Exploration deals with big, early decisions. Are you going to use traditional injection molding, gas-assist, or microcellular techniques? Are you going to use traditional cooling, conformal cooling, or high conductivity inserts? Are you going to try a new material?
That last example is the essence of exploration: the choice between sticking with a trusted approach or trying a new one. Obviously, using a proven method carries fewer risks. But new ideas can deliver huge payoffs, especially if you can explore them within an acceptable timeframe and with enough precision to proceed with confidence.
The kind of exploration that mold engineers can use on relatively short timelines is driven by simulation software. Simulation tools can be used to test different “big decisions” quickly. The idea is to build confidence into your idea, so that you can predict what will happen and be reasonably certain it is a viable alternative to the default process.
The design of the part and the selection of a molding process go hand in hand. If you use gas-assisted injection molding, then the part must be designed so the gas can help hollow it out. If you prefer microcellular foam injection, the walls must be thick enough to withstand the process but not so thick that they create shrinkage issues. These kinds of adjustments must be made concurrently, so it is useful to consider both when it comes to upfront exploration.
One of the most robust approaches to design exploration is generative design. Generative design, found in Autodesk Fusion 360, leverages artificial intelligence to provide the user dozens of design options.
Even small changes in cooling time can have a major impact on cycle time, so exploring various cooling systems can produce useful results. And it can be done relatively quickly. When exploring cooling systems, the point is not to design cooling channels around ejector pins or other components of the mold, but to perform a high-level comparison.
Here is a great case study of generative design in action:
Panasonic Corporation turn to generative design for complex plastic shapes
Injection molding is essential to mass-producing plastic parts with complex shapes. To create higher-quality products at lower costs, the priority has been to develop advanced cooling systems for melted materials. But that is difficult, time-consuming work, even for skilled engineers.
Could automating the design of mold-cooling water channels help the engineers working on this challenge? This is just what Panasonic Corporation’s Life Solutions Company in Japan set about exploring.
As Seiichi Uemoto, an analyst at the company’s Manufacturing Engineering Center where the molds are designed and fabricated puts it, “Topology optimization can produce only one solution from the conditions provided to the system. It is difficult to produce something with smooth contours from the generated result. But it became apparent to me that generative design would inherently result in smoother shapes. I felt with generative design, we would be able to effectively generate multiple concepts that took manufacturing principles into account.” Uemoto hoped that applying generative design to molds would result in new mold shapes and automate the design process itself.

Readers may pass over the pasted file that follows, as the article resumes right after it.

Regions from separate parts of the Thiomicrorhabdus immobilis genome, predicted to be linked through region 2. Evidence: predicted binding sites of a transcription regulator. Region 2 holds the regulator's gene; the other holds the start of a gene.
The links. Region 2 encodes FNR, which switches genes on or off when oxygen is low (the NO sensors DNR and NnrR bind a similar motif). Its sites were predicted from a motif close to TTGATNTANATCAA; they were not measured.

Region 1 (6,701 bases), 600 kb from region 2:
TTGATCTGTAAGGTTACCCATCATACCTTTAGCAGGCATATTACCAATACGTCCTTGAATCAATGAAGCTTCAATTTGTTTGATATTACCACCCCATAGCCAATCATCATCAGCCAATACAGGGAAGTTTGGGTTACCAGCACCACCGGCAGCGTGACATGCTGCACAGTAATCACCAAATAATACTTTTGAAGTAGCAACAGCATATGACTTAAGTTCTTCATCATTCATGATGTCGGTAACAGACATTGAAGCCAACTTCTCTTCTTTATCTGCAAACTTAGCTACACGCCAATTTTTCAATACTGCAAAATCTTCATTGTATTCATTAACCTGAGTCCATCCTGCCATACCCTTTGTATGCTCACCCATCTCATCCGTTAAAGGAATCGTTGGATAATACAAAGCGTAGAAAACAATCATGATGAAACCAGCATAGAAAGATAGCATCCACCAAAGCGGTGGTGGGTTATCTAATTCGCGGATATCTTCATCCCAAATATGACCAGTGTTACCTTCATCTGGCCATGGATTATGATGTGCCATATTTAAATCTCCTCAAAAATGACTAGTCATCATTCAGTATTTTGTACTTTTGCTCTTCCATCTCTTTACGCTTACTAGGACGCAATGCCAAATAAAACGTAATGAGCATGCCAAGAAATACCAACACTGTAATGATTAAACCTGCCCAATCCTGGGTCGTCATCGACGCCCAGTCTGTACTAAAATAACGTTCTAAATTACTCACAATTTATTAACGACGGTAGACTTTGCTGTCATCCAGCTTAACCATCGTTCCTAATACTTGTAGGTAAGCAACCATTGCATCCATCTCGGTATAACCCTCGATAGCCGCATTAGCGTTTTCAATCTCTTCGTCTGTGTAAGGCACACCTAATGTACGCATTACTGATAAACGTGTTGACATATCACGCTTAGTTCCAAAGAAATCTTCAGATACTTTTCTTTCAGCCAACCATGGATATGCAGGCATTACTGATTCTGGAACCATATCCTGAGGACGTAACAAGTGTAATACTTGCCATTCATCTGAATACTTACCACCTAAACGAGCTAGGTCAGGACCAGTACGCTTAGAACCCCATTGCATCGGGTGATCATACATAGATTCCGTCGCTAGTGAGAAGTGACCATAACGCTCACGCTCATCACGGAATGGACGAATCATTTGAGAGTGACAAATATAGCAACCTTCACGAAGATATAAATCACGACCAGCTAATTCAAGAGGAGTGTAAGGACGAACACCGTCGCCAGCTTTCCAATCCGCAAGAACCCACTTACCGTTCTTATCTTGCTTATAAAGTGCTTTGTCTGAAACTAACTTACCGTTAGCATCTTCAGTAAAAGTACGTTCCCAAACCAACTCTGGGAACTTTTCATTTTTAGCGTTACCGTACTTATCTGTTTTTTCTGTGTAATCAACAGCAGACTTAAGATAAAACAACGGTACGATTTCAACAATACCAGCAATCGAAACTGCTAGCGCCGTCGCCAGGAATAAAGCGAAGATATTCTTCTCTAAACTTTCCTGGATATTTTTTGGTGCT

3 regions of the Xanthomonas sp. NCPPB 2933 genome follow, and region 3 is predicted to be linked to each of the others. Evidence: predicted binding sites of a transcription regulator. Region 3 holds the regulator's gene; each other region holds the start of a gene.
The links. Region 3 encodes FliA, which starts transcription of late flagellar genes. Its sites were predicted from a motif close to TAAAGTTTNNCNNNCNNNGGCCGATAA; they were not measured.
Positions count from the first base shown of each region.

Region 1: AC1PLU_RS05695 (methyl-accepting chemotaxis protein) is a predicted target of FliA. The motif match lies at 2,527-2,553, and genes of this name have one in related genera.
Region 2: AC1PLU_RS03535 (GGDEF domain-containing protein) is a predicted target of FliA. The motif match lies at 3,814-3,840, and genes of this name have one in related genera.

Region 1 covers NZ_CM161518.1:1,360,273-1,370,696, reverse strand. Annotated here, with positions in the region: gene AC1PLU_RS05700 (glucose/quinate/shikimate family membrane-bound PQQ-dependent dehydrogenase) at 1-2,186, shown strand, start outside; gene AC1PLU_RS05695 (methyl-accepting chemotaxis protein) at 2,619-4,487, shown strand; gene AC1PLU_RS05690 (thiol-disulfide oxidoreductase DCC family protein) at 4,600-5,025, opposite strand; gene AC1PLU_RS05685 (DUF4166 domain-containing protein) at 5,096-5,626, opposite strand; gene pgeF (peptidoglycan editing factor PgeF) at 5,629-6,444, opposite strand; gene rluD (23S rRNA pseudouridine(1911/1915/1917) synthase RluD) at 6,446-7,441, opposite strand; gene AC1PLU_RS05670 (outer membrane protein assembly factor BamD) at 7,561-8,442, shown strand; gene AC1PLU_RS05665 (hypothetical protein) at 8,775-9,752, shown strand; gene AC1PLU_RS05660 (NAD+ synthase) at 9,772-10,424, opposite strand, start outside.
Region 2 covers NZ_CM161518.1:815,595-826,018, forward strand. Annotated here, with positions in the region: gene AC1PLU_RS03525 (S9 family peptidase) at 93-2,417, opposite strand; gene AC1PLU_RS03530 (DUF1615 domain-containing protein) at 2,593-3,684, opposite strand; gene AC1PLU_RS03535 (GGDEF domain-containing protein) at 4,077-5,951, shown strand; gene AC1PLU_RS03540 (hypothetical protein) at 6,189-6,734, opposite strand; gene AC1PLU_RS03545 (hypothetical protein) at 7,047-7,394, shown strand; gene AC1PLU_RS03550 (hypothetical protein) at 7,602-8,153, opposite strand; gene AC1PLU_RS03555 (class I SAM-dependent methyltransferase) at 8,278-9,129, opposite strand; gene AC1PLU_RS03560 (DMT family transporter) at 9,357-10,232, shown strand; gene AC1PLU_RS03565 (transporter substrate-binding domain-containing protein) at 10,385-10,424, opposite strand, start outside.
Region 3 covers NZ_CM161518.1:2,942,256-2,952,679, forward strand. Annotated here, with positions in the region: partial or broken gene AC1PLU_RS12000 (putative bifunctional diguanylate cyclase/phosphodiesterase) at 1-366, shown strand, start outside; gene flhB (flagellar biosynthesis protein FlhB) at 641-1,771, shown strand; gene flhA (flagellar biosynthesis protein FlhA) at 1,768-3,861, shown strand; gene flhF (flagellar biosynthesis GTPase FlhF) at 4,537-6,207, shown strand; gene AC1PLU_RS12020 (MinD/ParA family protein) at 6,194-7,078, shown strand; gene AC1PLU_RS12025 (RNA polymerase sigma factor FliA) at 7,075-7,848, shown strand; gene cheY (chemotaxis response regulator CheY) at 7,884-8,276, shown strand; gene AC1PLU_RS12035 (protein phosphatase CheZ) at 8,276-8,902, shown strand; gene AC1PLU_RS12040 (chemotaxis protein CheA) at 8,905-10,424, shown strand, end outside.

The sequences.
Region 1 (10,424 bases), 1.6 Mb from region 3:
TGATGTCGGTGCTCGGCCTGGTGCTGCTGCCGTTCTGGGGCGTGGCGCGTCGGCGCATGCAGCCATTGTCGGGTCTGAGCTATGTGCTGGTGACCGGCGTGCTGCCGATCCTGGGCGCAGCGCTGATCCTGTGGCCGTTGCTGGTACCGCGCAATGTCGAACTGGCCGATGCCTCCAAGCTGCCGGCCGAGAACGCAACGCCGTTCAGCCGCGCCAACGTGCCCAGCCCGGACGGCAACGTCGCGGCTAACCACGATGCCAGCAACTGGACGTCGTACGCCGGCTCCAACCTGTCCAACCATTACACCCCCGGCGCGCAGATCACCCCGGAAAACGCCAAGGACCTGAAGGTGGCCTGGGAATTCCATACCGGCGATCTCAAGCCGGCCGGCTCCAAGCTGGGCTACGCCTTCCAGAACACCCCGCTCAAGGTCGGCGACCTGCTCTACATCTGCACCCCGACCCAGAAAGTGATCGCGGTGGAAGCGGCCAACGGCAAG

The company’s highly skilled designers developed a variety of products supported by Autodesk Moldflow, which continues to help perform molding simulations to further refine their designs. “I felt that if we use automatic design to provide insights designers may not come up with by themselves, it would give them more freedom in their work,” Uemoto says. The team developed a new manufacturing method for mold-cooling water channels by using the LUMEX Avance-25, the world’s first hybrid metal 3D printer.
Combining additive manufacturing and milling, the result is a conformal-cooling system – which lays out the cooling channels conforming to the shape of the products – that has reduced cooling times by 20 percent compared to conventional methods, where channels are drilled straight through the mold.
During the generative design process, the shape of the product changed over numerous iterations until only the essential components remained for creating the required water channels. Each iteration
So, how could generative design be used by the military and government? One way is with lightweighting.
Using generative design for lightweighting
The convergence of generative design, additive manufacturing, and injection molding has the possibility to rewrite the rules of lightweighting in dozens of applications in aerospace, automotive, medical devices and other industries. Generative design eliminates excess material and improve performance in unexpected ways, as was the case with Panasonic.
While the use of injection molding in die casting is not new, using generative design and simulation software helps everyone involved get more value from these proven processes. These techniques are expanding the boundaries of injection molding and die casting, making mass manufacturing a realistic goal for even the most complex geometries.
To learn more about this – and other technologies in Autodesk Moldflow – that you can leverage for your mold, product and molding process design, check out Part 1 and Part 2 of the four-part Plastics 101 webinar series where we discuss generative design applications.